Space Situational Awareness Agreement Signed

space situational awareness

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The U.S. Strategic Command (USSTRATCOM) has entered into an agreement with the Norwegian Ministry of Defense and Norwegian Ministry of Trade, Industry and Fisheries to share space situational awareness (SSA) services and information.

According to, the arrangement will enhance awareness within the space domain and increase the safety of spaceflight operations. It was signed by U.S. Air Force Maj. Gen. Clinton E. Crosier, the USSTRATCOM director of plans and policy and Norwegian Army Maj. Gen. Odd-Harald Hagen, the Norwegian Ministry of Defense Department of Defense Policy and Long-Term Planning director general, and Arne Benjaminsen, Norwegian Ministry of Trade, Industry and Fisheries Research and Innovation Department director general.

“Keeping our freedom to navigate as an international norm is best approached via coalitions formed through an intersection of interests,” said Crosier. “Space situational agreements are a prime example of this, helping strengthen our alliances while at the same time increasing our resilience.”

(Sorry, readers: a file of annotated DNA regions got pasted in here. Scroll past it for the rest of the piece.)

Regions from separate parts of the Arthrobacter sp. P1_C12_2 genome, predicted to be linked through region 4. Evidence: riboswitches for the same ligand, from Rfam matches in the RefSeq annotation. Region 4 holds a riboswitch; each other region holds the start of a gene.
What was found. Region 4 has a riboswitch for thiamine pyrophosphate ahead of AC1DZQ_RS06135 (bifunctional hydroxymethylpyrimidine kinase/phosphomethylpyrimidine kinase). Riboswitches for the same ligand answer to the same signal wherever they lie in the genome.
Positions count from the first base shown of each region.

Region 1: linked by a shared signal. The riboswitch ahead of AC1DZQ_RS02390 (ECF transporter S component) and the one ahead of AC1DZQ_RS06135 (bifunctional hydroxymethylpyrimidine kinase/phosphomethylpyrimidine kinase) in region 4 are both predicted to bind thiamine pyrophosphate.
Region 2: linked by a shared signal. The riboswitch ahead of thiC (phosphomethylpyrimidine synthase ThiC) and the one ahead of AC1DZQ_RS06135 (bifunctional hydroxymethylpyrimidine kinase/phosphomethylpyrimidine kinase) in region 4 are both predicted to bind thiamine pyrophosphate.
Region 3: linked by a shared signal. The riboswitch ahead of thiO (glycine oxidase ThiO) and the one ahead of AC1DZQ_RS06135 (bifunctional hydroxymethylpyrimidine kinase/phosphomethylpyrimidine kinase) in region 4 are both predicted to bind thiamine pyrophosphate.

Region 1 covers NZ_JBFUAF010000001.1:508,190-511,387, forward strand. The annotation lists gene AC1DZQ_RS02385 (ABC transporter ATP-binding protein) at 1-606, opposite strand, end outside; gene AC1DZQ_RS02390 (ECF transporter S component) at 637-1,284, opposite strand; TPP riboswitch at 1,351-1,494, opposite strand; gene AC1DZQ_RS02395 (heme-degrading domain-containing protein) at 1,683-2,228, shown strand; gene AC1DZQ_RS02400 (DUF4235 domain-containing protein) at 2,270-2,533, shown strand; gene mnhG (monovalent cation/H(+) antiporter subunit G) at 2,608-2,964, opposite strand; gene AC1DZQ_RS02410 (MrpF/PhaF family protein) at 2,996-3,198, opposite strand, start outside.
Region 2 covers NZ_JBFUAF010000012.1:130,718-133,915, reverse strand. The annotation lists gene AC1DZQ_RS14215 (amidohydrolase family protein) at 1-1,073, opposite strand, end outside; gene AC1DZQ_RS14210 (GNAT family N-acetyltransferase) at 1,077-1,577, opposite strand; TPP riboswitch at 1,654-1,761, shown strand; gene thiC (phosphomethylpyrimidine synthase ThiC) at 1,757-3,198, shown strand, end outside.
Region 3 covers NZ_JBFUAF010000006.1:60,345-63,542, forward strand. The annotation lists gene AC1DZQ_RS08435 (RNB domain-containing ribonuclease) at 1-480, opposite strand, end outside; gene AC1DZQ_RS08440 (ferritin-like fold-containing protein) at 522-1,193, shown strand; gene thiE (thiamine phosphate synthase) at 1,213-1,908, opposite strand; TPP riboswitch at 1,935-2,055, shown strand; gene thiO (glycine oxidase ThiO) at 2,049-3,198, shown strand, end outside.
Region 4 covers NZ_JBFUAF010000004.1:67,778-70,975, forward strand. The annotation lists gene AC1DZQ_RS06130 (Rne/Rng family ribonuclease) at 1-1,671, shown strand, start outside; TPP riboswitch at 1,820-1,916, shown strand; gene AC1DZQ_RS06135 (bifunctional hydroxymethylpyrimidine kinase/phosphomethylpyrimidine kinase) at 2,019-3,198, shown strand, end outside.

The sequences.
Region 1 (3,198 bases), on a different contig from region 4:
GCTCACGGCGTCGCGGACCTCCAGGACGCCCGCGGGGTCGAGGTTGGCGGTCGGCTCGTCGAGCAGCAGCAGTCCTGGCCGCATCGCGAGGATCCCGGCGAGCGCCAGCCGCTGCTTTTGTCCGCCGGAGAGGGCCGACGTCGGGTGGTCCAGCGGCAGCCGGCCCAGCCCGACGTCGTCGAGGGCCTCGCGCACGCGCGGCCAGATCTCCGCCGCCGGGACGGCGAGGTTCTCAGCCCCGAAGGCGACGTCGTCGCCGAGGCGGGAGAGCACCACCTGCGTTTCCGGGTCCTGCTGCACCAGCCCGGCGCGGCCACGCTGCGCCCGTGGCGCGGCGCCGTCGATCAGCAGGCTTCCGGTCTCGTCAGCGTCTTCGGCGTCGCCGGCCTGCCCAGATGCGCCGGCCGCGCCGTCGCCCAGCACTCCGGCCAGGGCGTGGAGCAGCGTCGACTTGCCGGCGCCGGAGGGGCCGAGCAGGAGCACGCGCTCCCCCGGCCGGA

“This situational space awareness understanding is an important milestone for Norway’s development as an active and responsible space nation in the High North and Arctic,” said Hagen.” This represents a practical and symbolic evidence of the strong relationship between our two nations.”

Norway has now joined 12 nations , two intergovernmental organizations and more than 60 commercial satellite owner/operator/launchers already participating in SSA data-sharing agreements with USSTRATCOM.

“Besides defending our nation against threats, we also have to protect the space environment so it is available to current and future generations,” said U.S. Air Force Gen. John E. Hyten, USSTRATCOM commander. “One of the ways we do that is through space situational awareness. So that our space systems can continue to provide national, military, civil, scientific and economic benefits to the global community.”

“We’ve worked hard over the last couple of years to make the case that we want space to be a domain that is available for everyone to use,” said Crosier. “But to do that we need to understand what is going on in space and the best way to do that is through sharing information,because just like in the air domain, we are stronger when we operate together.”